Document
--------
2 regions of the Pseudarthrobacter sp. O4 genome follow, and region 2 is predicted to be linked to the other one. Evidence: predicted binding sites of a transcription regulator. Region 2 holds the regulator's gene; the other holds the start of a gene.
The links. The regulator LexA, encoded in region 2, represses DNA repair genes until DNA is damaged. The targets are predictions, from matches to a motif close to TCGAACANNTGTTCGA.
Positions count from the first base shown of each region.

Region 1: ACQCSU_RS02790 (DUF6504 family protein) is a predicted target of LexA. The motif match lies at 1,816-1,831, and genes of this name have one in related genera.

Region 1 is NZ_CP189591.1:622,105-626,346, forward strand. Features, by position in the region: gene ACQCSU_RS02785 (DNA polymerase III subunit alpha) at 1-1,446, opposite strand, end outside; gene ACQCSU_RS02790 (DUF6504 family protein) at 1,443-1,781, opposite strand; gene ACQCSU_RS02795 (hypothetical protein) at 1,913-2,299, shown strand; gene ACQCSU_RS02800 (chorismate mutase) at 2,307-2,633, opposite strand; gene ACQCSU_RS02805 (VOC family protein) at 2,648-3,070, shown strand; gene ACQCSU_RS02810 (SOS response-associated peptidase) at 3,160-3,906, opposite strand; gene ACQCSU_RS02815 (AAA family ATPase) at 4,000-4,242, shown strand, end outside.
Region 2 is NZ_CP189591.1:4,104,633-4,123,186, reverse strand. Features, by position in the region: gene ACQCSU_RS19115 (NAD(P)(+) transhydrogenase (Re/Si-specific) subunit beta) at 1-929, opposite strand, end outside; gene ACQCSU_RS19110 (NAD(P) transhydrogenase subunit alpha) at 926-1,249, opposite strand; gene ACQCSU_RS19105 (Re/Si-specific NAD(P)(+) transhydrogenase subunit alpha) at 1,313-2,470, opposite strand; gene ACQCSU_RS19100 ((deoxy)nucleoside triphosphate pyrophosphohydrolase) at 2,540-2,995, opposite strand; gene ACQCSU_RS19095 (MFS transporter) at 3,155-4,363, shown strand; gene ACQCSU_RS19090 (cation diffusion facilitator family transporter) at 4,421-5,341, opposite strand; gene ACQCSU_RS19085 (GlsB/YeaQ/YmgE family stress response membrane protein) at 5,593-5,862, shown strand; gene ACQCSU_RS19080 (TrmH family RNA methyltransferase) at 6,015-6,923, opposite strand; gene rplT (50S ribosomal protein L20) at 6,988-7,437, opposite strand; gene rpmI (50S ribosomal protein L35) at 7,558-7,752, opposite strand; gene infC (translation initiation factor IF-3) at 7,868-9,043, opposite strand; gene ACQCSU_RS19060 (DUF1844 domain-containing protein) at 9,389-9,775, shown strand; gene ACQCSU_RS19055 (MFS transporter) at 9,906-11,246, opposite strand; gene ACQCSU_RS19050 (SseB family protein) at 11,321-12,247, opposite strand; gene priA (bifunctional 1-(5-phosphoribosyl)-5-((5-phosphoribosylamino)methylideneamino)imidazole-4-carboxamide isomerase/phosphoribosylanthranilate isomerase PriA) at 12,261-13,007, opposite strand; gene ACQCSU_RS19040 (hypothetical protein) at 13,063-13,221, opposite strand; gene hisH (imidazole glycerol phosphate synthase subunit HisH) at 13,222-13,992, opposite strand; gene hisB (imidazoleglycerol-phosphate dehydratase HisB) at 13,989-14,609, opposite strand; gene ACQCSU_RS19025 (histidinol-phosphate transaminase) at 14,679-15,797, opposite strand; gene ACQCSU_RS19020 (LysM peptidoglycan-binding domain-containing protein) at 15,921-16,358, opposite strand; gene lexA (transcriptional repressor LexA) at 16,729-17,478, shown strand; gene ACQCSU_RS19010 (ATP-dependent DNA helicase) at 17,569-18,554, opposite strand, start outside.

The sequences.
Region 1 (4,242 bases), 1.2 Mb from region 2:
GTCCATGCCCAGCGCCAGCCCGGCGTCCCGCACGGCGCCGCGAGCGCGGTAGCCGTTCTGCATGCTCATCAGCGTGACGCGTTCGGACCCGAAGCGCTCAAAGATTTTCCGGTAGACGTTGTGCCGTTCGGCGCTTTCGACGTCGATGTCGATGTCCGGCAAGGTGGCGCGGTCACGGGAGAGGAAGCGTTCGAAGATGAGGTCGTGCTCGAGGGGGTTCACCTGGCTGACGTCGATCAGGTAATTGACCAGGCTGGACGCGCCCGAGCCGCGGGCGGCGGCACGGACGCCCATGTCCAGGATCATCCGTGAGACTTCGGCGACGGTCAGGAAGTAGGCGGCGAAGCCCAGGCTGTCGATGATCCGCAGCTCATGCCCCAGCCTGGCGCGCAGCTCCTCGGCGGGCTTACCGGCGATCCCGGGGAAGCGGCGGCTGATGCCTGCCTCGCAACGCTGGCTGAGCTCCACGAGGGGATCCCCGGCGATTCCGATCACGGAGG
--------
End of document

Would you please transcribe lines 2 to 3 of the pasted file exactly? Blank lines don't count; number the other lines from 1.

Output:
The links. The regulator LexA, encoded in region 2, represses DNA repair genes until DNA is damaged. The targets are predictions, from matches to a motif close to TCGAACANNTGTTCGA.
Positions count from the first base shown of each region.